University of Cambridge > Talks.cam > Land Economy Departmental Seminar Series > Trickle down in cities? An empirical analysis on the relation between the share of higher educated residents and employment growth for lower-educated in a panel of cities

Trickle down in cities? An empirical analysis on the relation between the share of higher educated residents and employment growth for lower-educated in a panel of cities

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Abstract:

This paper analyses the relation between (changes in) the share of higher-educated living in cities and the growth of job opportunities for lower-educated people. Based on the idea of ‘trickle down’, cities with a higher share of higher educated may perform better in terms of employment growth for lower-educated, resulting from a higher demand for consumer services. Using panel data for Dutch cities, the empirical results of this study suggest that this has indeed been the case in the period between 1999 and 2013. Additional analyses at the level of different consumer related industries suggest that these trickle down effects have mainly occurred in leisure services (such as bars and restaurants, recreational services and cultural services) and to some extent in retail, but not in household-related services. Altogether, these result suggest that ‘skilled’ cities do not only exhibit better economic performances in general but also offer better economic opportunities for inhabitants with no or a low level of education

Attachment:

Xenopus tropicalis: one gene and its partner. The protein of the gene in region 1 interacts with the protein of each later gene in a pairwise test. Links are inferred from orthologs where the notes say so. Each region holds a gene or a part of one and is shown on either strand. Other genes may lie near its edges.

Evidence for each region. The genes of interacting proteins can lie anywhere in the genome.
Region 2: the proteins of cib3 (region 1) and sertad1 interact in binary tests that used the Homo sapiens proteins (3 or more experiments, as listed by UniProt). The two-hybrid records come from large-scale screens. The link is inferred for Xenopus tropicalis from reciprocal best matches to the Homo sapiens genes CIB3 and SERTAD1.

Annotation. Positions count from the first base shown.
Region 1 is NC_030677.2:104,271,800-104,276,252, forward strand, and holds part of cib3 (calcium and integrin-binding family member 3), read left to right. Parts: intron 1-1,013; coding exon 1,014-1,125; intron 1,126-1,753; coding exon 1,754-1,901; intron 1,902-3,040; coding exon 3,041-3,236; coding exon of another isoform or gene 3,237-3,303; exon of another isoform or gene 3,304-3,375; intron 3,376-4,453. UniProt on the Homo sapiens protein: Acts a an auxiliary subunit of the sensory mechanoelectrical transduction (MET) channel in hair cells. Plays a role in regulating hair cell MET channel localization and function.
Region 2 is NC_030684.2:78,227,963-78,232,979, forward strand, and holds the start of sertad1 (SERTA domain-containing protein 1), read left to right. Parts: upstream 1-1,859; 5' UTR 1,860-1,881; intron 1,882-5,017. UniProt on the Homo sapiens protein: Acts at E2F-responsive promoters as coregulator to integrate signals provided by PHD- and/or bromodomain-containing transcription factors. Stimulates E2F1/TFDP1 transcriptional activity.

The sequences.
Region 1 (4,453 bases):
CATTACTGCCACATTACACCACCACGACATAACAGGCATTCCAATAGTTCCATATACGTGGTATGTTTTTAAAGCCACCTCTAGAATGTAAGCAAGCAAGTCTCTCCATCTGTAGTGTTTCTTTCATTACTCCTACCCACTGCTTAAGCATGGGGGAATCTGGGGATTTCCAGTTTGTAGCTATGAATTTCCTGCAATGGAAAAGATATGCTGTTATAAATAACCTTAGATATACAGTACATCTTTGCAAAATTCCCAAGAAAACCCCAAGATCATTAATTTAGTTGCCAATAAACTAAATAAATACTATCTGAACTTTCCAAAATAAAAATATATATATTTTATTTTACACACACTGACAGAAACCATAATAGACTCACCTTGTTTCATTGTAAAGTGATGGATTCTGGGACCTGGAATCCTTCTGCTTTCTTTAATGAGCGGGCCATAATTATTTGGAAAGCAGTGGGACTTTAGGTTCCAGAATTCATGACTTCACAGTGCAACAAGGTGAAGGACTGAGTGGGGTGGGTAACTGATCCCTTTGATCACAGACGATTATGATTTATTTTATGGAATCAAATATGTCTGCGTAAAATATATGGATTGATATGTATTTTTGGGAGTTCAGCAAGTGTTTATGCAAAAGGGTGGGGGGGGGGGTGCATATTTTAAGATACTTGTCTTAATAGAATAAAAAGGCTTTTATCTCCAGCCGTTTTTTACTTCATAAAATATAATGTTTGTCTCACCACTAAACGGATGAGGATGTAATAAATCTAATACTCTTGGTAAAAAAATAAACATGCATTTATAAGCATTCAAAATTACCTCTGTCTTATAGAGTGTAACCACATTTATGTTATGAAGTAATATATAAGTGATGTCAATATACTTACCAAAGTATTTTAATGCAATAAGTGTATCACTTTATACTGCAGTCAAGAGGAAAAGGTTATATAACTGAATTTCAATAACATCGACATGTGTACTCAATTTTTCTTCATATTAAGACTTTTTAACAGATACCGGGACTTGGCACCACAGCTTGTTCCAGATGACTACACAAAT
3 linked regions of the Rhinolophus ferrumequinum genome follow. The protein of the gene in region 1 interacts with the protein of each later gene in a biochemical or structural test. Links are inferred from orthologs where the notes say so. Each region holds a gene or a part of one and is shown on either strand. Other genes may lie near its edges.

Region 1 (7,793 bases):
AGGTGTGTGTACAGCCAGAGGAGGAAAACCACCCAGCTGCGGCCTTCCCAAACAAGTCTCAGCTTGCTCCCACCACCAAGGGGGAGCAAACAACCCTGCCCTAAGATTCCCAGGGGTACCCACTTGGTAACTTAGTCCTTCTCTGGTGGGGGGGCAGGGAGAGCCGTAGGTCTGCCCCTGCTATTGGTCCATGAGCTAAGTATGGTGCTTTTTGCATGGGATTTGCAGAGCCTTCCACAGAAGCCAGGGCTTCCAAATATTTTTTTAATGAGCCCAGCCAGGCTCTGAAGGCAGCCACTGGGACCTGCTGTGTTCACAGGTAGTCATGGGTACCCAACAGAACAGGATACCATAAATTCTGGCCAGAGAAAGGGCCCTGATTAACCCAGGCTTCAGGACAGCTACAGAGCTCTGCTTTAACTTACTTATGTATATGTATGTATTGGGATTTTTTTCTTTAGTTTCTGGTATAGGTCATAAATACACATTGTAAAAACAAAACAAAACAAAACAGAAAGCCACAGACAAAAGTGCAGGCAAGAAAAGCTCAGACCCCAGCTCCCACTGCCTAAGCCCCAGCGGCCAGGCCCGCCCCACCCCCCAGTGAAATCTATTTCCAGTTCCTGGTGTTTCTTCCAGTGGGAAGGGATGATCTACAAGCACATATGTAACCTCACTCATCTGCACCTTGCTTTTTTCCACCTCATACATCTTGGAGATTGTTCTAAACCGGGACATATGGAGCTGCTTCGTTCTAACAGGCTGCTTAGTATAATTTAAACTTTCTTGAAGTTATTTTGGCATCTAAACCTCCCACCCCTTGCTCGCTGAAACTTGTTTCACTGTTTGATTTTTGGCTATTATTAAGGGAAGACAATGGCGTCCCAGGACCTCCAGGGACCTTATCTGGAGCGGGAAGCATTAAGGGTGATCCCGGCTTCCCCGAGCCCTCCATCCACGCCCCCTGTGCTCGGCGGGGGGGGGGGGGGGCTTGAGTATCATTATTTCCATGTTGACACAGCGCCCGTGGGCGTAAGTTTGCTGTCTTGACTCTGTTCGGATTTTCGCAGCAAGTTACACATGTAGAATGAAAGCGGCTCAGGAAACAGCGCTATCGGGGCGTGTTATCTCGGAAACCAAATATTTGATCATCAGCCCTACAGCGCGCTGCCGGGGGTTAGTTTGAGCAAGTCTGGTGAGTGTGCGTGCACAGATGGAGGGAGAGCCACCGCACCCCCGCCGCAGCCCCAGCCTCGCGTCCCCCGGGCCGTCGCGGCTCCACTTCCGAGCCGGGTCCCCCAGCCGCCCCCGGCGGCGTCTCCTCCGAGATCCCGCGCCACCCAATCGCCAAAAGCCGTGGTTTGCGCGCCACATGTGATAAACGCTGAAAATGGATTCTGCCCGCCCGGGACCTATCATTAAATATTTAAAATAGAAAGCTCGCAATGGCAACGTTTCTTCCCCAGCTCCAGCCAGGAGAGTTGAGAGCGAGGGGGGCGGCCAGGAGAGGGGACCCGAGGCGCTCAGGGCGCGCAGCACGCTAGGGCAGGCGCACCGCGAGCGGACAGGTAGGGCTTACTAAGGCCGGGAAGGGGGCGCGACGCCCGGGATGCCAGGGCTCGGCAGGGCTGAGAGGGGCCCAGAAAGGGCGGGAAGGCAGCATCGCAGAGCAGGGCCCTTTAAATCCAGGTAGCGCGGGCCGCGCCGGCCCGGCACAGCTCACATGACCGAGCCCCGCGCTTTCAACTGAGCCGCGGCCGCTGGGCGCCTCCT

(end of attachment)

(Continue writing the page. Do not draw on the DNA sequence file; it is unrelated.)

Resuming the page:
Biography:

Roderik Ponds is a research associate with University of Groningen (department of Economics) and a researcher at “Atlas voor Gemeenten”, an independent research institute in the field of urban economics. He holds a Master and PhD from Utrecht University in Economic Geography After obtaining his PhD, he worked for the Netherlands Environmental Assessment Agency and Roland Berger Strategy Consultants before joining Atlas voor Gemeenten and University of Groningen.

This talk is part of the Land Economy Departmental Seminar Series series.

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